Below is a summary of some of the research linking global warming to increases in pest populations:
Fast-growing weeds are able to adapt and change reproductive patterns as quickly as over a 7-year period, an ability which will lead to their expansion in response to global warming. According to a new study by researchers at the University of California, Irvine, those plants with short life cycles can adapt more quickly to change than those that reproduce slowly.(1) In their study, they found that the annual plant Brassica rapa, or field mustard, flowered significantly earlier than usual during a period a drought. Droughts, which are expected to become more frequent, especially in arid regions, cause abbreviated growing seasons. The ability of Brassica rapa to adapt in just a few generations shows how weeds will likely keep up with any attempts to develop crops that can adapt to global warming.(2) The findings are reported in the January 16, 2007, issue of the scientific journal Proceedings of the National Academy of Sciences.
Another study finds that increased levels of atmospheric carbon dioxide cause poison ivy to grow larger and more poisonous.(3) An additional expected result of rising carbon dioxide levels is an increase in invasive plants. One study finds that in plant communities, high levels of carbon dioxide stimulate the growth of invasive plant species more than native species.(4) Additionally, as carbon dioxide increases, herbicides may become less effective at controlling invasive weeds.(5)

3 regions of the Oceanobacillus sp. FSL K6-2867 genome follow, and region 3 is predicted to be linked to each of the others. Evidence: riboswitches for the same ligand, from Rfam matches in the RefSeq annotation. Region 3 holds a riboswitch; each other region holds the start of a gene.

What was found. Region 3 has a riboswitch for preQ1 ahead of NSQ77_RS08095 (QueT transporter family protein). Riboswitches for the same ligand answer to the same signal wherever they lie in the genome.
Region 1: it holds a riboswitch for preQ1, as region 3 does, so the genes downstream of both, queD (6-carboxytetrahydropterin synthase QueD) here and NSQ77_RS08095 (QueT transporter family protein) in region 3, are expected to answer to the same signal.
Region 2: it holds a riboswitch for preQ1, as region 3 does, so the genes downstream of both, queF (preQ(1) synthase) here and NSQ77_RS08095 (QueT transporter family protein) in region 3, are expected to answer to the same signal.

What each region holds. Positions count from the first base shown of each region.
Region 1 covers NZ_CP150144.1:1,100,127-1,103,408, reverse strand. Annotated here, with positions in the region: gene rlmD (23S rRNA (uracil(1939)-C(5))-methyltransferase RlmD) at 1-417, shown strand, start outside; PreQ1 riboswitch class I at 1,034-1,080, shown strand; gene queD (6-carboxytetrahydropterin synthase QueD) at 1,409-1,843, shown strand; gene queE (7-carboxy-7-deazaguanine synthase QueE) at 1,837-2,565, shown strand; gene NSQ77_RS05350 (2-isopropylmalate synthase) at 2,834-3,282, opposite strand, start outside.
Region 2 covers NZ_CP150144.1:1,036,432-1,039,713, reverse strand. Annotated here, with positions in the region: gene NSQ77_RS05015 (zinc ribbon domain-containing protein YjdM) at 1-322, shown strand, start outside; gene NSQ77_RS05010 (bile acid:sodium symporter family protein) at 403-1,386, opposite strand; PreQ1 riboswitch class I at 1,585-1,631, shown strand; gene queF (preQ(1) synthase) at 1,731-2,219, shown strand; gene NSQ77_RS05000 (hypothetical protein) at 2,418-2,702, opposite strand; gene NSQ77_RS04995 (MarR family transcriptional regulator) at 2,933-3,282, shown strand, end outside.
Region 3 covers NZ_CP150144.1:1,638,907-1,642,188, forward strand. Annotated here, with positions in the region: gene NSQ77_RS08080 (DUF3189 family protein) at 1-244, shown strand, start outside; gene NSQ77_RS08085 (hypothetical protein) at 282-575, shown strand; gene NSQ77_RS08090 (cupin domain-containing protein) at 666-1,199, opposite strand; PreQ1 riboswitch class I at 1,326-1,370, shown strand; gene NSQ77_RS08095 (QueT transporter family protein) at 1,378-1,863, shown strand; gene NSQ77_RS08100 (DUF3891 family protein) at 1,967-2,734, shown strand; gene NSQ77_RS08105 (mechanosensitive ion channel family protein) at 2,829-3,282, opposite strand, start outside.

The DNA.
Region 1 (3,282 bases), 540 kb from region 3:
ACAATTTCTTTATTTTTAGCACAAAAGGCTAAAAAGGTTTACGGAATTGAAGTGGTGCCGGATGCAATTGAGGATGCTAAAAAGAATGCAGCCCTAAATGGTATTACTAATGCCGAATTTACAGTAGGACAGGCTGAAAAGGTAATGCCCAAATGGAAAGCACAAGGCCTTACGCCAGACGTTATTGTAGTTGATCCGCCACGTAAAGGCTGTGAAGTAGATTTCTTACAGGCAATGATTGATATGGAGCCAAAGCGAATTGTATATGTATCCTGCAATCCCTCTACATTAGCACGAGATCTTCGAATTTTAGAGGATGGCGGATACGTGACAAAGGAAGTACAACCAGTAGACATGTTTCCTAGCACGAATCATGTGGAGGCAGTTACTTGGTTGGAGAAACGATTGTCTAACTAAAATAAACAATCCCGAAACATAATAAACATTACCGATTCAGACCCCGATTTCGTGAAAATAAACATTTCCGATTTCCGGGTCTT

In addition to increasing weed populations, global climate change is expected to increase the frequency and the intensity of insect outbreaks through direct effects of climate change on insect populations, as well as through disruption of community interactions.
Researchers at the University of Washington have found that insect species that adapt to warmer climates also will increase their maximum rates of population growth, meaning that global warming will likely lead to increased insect populations. The study’s authors say that this “warmer is betterï¿½? phenomenon is likely to have widespread effects on agriculture, public health and conservation.(6)
Additionally, climate change is expected to increase the range of some insect pest populations. For example, the red imported fire ant, an invasive pest originally from South America that currently occupies much of the Southeast, is expected to expand its range into the eastern U.S. over the next century, with the help of global climate change.(7)